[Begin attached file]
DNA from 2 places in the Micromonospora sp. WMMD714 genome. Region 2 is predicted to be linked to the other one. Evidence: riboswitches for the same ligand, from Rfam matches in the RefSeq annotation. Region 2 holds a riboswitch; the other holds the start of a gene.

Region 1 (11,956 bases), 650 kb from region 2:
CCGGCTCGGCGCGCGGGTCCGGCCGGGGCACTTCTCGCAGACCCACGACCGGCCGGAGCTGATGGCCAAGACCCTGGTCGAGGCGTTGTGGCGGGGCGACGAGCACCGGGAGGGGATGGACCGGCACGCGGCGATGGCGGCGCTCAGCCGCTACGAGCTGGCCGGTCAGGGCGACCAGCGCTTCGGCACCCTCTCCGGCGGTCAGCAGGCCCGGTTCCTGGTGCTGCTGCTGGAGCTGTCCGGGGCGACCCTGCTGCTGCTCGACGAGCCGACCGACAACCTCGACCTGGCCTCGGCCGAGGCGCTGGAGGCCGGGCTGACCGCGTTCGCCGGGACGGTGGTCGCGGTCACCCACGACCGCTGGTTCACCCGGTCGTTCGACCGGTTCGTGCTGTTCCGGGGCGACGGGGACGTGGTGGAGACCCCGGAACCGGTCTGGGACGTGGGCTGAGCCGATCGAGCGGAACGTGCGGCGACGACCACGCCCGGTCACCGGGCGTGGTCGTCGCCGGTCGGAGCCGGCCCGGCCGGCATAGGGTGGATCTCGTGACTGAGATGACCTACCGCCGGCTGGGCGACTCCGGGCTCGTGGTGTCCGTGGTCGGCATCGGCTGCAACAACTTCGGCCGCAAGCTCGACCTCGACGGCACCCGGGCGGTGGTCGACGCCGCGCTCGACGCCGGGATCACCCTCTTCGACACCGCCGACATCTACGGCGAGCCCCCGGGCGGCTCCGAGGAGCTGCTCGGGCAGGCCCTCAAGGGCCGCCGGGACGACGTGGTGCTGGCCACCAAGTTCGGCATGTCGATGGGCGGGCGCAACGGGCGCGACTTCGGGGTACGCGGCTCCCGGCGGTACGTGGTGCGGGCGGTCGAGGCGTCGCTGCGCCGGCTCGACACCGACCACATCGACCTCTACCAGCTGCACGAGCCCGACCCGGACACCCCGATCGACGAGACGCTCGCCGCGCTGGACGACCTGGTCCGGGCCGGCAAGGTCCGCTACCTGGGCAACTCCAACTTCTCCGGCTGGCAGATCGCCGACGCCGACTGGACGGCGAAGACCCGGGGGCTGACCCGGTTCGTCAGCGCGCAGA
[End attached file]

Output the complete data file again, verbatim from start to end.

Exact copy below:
DNA from 2 places in the Micromonospora sp. WMMD714 genome. Region 2 is predicted to be linked to the other one. Evidence: riboswitches for the same ligand, from Rfam matches in the RefSeq annotation. Region 2 holds a riboswitch; the other holds the start of a gene.

Region 1 (11,956 bases), 650 kb from region 2:
CCGGCTCGGCGCGCGGGTCCGGCCGGGGCACTTCTCGCAGACCCACGACCGGCCGGAGCTGATGGCCAAGACCCTGGTCGAGGCGTTGTGGCGGGGCGACGAGCACCGGGAGGGGATGGACCGGCACGCGGCGATGGCGGCGCTCAGCCGCTACGAGCTGGCCGGTCAGGGCGACCAGCGCTTCGGCACCCTCTCCGGCGGTCAGCAGGCCCGGTTCCTGGTGCTGCTGCTGGAGCTGTCCGGGGCGACCCTGCTGCTGCTCGACGAGCCGACCGACAACCTCGACCTGGCCTCGGCCGAGGCGCTGGAGGCCGGGCTGACCGCGTTCGCCGGGACGGTGGTCGCGGTCACCCACGACCGCTGGTTCACCCGGTCGTTCGACCGGTTCGTGCTGTTCCGGGGCGACGGGGACGTGGTGGAGACCCCGGAACCGGTCTGGGACGTGGGCTGAGCCGATCGAGCGGAACGTGCGGCGACGACCACGCCCGGTCACCGGGCGTGGTCGTCGCCGGTCGGAGCCGGCCCGGCCGGCATAGGGTGGATCTCGTGACTGAGATGACCTACCGCCGGCTGGGCGACTCCGGGCTCGTGGTGTCCGTGGTCGGCATCGGCTGCAACAACTTCGGCCGCAAGCTCGACCTCGACGGCACCCGGGCGGTGGTCGACGCCGCGCTCGACGCCGGGATCACCCTCTTCGACACCGCCGACATCTACGGCGAGCCCCCGGGCGGCTCCGAGGAGCTGCTCGGGCAGGCCCTCAAGGGCCGCCGGGACGACGTGGTGCTGGCCACCAAGTTCGGCATGTCGATGGGCGGGCGCAACGGGCGCGACTTCGGGGTACGCGGCTCCCGGCGGTACGTGGTGCGGGCGGTCGAGGCGTCGCTGCGCCGGCTCGACACCGACCACATCGACCTCTACCAGCTGCACGAGCCCGACCCGGACACCCCGATCGACGAGACGCTCGCCGCGCTGGACGACCTGGTCCGGGCCGGCAAGGTCCGCTACCTGGGCAACTCCAACTTCTCCGGCTGGCAGATCGCCGACGCCGACTGGACGGCGAAGACCCGGGGGCTGACCCGGTTCGTCAGCGCGCAGA